WINNIPEG — Selkirk-Interlake MP James Bezan is one of 13 Canadians barred from travelling to Russia in the latest tit-for-tat between the two countries.
“I think all of us feel this is a badge of honour,” said Bezan. “Whatever Russia’s trying to do here isn’t going to silence their critics. All of us are still very outspoken as to their illegal actions in Crimea.”
The travel ban comes as an emergency meeting of G7 leaders was held at the Hague, Netherlands. Russia was noticeably absent and becomes more isolated internationally with each passing day as the country faces pressure after it annexed Crimea, which was part of Ukraine.
Sanctions and travel bans on Russian President Vladimir Putin’s closest allies have had little to no effect. Now there’s growing pressure to take the unprecedented step of expelling Russia from the G8.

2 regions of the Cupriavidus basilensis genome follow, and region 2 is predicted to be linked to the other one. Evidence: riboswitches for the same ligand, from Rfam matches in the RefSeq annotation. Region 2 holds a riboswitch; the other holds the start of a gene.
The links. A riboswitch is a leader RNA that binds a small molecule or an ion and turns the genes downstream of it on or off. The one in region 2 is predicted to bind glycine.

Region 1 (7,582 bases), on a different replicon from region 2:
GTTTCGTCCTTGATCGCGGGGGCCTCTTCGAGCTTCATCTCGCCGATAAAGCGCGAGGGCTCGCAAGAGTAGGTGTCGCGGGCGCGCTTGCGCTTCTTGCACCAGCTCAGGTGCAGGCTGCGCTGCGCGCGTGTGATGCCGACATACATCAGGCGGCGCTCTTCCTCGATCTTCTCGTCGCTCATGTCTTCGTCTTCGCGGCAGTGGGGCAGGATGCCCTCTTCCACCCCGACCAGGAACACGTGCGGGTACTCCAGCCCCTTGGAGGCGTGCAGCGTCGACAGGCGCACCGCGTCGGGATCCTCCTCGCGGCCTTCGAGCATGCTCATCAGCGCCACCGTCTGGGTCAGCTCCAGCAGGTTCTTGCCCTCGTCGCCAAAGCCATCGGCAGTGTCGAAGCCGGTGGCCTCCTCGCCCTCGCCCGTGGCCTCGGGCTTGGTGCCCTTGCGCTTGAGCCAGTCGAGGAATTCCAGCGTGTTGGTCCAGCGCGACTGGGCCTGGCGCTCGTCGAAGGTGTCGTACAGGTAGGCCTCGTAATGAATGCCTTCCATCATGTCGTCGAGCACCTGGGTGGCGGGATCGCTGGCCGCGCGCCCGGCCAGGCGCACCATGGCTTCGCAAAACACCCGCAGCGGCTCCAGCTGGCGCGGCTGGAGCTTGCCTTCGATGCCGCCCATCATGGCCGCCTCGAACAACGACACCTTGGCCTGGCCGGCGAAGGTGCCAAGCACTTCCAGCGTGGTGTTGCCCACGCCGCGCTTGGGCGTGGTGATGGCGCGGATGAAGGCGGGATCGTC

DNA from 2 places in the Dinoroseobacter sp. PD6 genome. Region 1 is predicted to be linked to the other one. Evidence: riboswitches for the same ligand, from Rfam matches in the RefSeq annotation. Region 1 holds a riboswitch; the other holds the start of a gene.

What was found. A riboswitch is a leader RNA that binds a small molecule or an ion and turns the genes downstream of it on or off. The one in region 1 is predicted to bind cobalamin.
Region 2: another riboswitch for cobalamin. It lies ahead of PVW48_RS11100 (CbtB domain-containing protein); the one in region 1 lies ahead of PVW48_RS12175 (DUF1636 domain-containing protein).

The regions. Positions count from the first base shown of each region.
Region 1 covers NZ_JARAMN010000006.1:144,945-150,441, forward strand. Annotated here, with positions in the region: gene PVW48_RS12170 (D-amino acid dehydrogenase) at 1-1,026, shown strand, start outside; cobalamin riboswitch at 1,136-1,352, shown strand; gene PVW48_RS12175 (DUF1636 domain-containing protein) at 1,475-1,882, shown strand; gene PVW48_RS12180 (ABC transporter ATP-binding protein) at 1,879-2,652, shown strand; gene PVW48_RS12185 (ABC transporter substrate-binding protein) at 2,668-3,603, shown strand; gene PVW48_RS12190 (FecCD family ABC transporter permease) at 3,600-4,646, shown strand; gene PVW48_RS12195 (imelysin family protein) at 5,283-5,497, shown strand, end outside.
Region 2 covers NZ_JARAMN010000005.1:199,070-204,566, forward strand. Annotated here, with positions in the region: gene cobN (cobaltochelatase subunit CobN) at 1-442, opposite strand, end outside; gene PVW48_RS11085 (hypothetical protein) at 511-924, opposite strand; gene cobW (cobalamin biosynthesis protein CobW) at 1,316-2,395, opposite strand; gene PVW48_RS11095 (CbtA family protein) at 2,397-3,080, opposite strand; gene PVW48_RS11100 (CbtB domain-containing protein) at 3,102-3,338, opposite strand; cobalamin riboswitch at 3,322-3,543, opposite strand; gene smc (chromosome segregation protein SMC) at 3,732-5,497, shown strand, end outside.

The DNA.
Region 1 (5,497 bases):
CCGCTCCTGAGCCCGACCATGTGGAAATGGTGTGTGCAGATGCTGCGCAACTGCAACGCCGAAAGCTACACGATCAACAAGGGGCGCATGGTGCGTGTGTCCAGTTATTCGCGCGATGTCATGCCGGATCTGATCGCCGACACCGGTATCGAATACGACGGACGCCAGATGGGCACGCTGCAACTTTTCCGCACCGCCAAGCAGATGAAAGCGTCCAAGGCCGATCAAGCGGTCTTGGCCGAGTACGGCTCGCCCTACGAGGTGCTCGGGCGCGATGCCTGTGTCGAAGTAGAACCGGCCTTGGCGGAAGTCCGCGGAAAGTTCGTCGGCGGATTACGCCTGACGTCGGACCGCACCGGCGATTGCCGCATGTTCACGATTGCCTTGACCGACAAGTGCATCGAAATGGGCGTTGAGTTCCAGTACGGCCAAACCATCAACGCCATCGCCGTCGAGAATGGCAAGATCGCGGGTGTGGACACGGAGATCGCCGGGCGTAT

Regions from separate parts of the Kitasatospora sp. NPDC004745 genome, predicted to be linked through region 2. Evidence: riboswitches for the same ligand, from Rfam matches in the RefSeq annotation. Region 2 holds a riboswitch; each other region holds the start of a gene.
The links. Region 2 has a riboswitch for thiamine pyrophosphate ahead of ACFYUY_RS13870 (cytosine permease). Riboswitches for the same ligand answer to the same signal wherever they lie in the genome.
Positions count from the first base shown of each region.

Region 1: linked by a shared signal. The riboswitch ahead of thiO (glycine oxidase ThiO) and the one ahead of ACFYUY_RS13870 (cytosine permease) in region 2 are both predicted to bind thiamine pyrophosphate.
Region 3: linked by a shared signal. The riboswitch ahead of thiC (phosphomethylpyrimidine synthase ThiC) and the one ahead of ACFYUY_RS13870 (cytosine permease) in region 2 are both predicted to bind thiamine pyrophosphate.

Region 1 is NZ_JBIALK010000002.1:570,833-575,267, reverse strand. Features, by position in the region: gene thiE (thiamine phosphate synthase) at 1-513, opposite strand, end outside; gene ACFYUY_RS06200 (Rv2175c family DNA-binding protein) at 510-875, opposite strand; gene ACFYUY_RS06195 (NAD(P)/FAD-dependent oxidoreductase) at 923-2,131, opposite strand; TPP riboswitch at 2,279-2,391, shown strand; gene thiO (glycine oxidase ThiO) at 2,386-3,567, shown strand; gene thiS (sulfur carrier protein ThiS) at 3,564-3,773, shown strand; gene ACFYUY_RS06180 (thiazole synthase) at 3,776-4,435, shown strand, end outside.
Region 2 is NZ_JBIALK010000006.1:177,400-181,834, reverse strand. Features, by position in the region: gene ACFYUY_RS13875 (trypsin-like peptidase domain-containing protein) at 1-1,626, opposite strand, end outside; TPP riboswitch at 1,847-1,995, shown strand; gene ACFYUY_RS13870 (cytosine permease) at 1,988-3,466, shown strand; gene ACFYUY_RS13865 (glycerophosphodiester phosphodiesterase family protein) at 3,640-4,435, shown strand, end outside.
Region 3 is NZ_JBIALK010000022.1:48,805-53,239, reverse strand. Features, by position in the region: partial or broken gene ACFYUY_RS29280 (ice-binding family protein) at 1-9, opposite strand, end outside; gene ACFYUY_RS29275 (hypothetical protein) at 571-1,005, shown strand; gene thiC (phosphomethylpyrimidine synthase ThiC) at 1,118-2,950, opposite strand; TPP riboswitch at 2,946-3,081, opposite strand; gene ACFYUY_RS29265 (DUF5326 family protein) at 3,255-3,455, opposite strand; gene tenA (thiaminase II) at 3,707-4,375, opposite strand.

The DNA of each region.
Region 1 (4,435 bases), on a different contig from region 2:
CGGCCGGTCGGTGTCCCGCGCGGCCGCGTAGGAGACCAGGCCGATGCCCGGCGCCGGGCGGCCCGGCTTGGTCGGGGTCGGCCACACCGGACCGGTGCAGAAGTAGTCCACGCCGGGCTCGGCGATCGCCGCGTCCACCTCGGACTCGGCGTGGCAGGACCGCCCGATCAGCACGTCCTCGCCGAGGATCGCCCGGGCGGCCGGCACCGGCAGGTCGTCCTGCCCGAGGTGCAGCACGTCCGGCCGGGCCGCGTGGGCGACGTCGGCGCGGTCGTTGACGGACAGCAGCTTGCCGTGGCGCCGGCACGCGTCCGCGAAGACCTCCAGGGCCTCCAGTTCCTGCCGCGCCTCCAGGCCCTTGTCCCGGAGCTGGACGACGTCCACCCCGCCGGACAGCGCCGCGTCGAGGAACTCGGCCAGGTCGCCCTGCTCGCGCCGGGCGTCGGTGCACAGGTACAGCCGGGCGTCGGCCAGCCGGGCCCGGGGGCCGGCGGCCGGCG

“A large part of the world community is simply never going to accept this,” said Prime Minister Stephen Harper. “Because this is a precedent that is just too dangerous for global peace and security.”
One Winnipeg Ukrainian activist says expelling Russia from the G8 is not enough — even stronger measures need to be taken.
“I would say it’s a necessary move but not sufficient,” said Nick Krawetz, a community organizer and Ukrainian activist. “Certainly more can be done in terms of economic sanctions, diplomatic sanctions.”
G7 leaders are toying with the idea of deeper economic sanctions but have for now essentially killed a G8 meeting in Sochi this June, instead holding it in Brussels without Russia.